Will We Ever Stop the Lionfish Invasion?

Written by on October 28, 2013 in Fish, Marine Life

The lionfish invasion in Atlantic and Caribbean waters is getting worse. Here’s why:

  • Not only is the population continuing to grow, but it is expanding to deeper waters.
  • In their native waters in the Indo-Pacific, all other fish know to stay away from lionfish, but in the Atlantic and Caribbean the fish don’t know any better so they swim right up to these voracious predators.
  • They are sexually mature by the age of one and they produce 30,000 to 40,000 eggs every few days.
  • Lionfish have no known predators in these waters, except humans.
Lionfish.

Lionfish. Photo credit: Sudden Fiction via photopin cc.

Because we are responsible for this invasion in the first place, many believe that it is our responsibility to reverse it.

The only way to do that is by killing lionfish, one fish at a time. They don’t go for bait so catching them with fishing lines or traps doesn’t work, which leaves spearfishing as the only effective method.

Two years of field studies in Little Cayman revealed that lionfish hunters are vital to protecting local reefs. The study is ongoing, but initial findings suggest that removal of lionfish from the ocean by divers is the most effective way to combat the invasion.

Scientists, conservationists, divers and resource managers gathered last week at the Florida Fish and Wildlife Conservation Commission’s Lionfish Summit and came to a similar conclusion. They agreed that eradication of lionfish is impossible but culls in specific areas can be effective. Lionfish derbies have been held in South Florida in the past, and there might be many more, much more frequently in the near future.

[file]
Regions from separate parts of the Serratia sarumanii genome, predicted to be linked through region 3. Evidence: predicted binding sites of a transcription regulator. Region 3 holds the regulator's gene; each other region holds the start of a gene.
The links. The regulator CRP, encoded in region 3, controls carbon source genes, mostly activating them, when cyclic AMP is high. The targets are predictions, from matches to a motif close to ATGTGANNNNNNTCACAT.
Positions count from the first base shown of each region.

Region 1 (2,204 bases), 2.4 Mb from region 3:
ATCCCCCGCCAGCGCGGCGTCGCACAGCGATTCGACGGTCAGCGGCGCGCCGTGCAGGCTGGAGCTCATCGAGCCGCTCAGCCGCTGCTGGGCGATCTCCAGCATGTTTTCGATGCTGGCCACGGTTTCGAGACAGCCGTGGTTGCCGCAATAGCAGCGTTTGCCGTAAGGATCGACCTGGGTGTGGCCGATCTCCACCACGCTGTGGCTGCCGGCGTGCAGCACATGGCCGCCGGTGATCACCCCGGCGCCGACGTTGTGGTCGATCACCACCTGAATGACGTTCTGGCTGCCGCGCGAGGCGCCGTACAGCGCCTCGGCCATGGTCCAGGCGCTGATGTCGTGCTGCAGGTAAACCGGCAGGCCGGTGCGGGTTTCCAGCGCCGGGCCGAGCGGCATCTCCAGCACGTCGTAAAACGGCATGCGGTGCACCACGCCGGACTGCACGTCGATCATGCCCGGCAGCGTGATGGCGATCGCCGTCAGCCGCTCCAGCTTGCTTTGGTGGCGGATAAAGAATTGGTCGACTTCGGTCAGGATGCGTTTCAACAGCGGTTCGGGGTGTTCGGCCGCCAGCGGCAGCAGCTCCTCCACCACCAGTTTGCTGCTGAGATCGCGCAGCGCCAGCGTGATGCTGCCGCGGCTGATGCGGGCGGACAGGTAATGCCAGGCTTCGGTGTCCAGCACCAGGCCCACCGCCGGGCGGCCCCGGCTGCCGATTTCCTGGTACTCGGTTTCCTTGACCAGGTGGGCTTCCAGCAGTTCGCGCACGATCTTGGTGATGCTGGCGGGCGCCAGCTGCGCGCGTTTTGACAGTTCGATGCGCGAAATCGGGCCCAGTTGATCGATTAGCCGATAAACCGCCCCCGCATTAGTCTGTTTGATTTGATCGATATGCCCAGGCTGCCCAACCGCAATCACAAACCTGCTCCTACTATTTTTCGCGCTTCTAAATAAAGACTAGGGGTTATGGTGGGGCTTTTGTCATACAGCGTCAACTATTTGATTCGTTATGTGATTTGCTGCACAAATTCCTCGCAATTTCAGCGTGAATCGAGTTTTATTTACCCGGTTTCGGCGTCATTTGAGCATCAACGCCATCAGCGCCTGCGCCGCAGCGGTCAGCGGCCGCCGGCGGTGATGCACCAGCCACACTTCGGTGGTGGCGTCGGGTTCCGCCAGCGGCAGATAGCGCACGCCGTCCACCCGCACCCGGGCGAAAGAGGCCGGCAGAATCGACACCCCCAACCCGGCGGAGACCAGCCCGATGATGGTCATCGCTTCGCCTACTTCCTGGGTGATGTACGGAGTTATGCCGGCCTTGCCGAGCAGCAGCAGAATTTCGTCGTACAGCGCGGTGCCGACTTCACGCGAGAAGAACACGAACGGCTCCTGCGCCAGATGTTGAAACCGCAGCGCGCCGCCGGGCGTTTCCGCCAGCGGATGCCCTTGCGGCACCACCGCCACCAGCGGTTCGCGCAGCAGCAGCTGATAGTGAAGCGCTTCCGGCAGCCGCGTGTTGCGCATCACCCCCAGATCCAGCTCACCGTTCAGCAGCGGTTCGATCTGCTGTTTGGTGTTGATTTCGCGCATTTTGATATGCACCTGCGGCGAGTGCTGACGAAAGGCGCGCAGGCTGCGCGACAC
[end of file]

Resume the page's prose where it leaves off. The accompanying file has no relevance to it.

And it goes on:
Many groups at the Lionfish Summit believe that there should be strong incentives for divers to collect lionfish and great prizes for the ones who catch the most. They also agreed that lionfish should be promoted as a delicious meal throughout Florida.

Hopefully we’ll soon start seeing more lionfish on menus around the state!

Lionfish.

Lionfish. Photo credit: NOAA.

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Copyright © 2013 by Marine Science Today, a publication of Marine Science Today LLC.

About the Author

About the Author: Emily Tripp is the Publisher and Editor of MarineScienceToday.com. She holds marine science and biology degrees from the University of Miami's Rosenstiel School of Marine and Atmospheric Science and a Master of Advanced Studies degree in Marine Biodiversity and Conservation from Scripps Institution of Oceanography. When she's not writing about marine science, she's probably running around outside or playing with her dog. .

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